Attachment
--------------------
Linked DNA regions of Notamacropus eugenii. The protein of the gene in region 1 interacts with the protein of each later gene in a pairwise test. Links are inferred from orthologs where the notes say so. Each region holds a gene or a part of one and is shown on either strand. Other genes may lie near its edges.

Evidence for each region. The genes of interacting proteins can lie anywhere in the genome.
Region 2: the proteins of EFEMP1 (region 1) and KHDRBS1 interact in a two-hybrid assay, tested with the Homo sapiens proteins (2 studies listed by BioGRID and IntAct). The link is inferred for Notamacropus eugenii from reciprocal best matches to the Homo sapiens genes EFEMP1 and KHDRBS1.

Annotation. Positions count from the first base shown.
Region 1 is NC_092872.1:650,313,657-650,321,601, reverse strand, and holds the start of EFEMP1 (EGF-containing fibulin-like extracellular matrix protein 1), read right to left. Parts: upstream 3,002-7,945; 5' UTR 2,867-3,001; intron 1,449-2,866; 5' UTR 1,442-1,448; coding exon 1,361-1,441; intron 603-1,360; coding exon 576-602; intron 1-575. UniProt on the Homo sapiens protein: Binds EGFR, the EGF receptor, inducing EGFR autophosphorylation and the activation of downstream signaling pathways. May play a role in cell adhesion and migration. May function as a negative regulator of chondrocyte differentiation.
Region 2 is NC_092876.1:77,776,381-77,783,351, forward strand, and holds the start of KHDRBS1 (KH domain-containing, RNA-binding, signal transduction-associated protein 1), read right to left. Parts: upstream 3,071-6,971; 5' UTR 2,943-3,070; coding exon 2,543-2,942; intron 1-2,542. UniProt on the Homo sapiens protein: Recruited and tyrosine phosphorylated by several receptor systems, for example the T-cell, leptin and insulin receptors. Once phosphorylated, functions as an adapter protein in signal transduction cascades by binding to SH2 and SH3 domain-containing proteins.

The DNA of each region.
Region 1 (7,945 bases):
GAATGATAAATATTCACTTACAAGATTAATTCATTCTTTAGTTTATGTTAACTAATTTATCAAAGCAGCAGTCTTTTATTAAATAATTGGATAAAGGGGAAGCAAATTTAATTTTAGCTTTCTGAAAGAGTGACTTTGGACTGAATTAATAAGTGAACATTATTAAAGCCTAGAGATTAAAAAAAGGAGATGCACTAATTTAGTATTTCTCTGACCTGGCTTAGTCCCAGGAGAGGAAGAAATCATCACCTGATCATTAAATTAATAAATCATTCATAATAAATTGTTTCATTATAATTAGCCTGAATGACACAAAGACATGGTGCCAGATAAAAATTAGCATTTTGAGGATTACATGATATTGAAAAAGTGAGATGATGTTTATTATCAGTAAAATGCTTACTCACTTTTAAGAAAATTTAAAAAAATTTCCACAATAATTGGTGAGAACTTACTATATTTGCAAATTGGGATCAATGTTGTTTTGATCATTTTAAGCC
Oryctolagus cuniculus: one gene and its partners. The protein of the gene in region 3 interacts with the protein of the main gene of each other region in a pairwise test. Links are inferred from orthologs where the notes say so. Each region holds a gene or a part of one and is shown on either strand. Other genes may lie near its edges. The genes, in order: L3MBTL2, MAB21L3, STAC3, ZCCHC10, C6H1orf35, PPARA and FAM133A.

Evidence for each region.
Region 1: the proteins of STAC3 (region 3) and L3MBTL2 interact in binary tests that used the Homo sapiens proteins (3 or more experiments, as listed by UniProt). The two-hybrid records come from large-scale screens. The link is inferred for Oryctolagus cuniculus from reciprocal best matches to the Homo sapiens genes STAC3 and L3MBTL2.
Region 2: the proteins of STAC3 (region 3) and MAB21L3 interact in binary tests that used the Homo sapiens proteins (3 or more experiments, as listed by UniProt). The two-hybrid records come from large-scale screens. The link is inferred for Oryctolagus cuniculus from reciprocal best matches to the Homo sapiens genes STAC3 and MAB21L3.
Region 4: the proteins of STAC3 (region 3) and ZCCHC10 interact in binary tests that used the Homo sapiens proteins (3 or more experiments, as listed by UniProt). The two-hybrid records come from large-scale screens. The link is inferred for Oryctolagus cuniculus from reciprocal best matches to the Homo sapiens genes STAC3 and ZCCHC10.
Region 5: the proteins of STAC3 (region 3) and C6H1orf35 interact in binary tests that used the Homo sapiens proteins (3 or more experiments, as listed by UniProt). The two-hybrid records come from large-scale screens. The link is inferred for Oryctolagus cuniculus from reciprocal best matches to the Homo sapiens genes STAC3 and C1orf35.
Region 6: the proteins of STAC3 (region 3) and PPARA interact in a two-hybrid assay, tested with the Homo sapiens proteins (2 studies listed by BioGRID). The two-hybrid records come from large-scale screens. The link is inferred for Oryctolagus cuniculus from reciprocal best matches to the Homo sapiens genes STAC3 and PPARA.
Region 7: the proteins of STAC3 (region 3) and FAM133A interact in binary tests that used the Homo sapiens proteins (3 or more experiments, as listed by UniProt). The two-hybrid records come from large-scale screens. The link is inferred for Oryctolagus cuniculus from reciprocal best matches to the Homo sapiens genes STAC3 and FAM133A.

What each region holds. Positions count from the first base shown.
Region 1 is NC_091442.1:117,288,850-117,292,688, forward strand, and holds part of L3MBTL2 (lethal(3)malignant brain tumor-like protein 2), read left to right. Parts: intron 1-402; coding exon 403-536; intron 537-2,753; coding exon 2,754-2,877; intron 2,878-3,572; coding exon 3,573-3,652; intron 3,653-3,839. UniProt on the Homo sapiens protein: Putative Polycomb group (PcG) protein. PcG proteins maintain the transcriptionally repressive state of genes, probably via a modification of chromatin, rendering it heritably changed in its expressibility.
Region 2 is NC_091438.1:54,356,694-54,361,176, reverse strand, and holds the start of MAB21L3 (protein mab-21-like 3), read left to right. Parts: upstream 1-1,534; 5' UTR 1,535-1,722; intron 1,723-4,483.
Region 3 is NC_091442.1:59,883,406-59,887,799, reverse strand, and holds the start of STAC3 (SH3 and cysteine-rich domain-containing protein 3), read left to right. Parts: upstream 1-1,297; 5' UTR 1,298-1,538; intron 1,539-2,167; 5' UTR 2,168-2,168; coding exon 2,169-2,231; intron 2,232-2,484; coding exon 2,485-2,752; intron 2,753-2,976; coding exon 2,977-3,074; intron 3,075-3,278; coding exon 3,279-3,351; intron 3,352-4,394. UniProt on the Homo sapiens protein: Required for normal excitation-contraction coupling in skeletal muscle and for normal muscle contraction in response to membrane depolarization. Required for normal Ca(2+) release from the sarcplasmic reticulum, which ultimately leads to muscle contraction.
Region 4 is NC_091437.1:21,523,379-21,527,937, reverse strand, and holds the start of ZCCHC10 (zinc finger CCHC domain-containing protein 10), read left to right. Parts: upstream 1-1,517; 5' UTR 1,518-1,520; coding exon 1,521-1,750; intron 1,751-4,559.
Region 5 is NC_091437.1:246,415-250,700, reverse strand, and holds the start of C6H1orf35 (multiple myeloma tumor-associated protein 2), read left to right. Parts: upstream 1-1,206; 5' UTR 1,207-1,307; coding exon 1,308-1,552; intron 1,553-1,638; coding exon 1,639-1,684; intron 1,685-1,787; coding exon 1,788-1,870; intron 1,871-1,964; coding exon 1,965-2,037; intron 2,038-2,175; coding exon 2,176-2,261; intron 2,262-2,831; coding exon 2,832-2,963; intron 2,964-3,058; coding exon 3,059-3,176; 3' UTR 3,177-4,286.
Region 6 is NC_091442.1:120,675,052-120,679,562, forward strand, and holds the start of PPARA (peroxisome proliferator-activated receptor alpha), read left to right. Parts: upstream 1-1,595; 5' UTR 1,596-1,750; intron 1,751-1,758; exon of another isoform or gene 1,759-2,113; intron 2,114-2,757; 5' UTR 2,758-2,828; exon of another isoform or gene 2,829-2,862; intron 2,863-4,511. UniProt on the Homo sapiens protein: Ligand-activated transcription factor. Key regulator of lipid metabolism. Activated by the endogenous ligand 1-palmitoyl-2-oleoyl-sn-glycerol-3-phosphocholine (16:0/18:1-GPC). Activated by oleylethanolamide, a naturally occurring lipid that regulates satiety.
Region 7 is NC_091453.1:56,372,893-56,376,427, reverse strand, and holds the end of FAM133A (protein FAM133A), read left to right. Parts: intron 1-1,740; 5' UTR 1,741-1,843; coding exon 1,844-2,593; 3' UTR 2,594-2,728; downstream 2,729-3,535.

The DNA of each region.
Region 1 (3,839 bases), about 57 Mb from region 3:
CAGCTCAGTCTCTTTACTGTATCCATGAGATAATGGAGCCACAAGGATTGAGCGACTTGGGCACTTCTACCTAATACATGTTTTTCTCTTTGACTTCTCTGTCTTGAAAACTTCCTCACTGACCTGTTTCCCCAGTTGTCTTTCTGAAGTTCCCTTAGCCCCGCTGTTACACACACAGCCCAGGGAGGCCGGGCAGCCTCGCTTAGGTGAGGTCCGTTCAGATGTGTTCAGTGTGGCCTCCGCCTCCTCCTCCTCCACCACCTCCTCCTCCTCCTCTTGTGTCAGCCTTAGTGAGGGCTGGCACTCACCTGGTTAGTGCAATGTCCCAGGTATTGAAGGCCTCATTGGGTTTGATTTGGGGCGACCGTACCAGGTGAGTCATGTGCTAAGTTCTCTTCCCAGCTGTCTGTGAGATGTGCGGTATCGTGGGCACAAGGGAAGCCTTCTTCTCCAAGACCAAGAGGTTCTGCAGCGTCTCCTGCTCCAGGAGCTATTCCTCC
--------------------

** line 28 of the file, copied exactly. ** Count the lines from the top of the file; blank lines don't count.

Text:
CAGCTCAGTCTCTTTACTGTATCCATGAGATAATGGAGCCACAAGGATTGAGCGACTTGGGCACTTCTACCTAATACATGTTTTTCTCTTTGACTTCTCTGTCTTGAAAACTTCCTCACTGACCTGTTTCCCCAGTTGTCTTTCTGAAGTTCCCTTAGCCCCGCTGTTACACACACAGCCCAGGGAGGCCGGGCAGCCTCGCTTAGGTGAGGTCCGTTCAGATGTGTTCAGTGTGGCCTCCGCCTCCTCCTCCTCCACCACCTCCTCCTCCTCCTCTTGTGTCAGCCTTAGTGAGGGCTGGCACTCACCTGGTTAGTGCAATGTCCCAGGTATTGAAGGCCTCATTGGGTTTGATTTGGGGCGACCGTACCAGGTGAGTCATGTGCTAAGTTCTCTTCCCAGCTGTCTGTGAGATGTGCGGTATCGTGGGCACAAGGGAAGCCTTCTTCTCCAAGACCAAGAGGTTCTGCAGCGTCTCCTGCTCCAGGAGCTATTCCTCC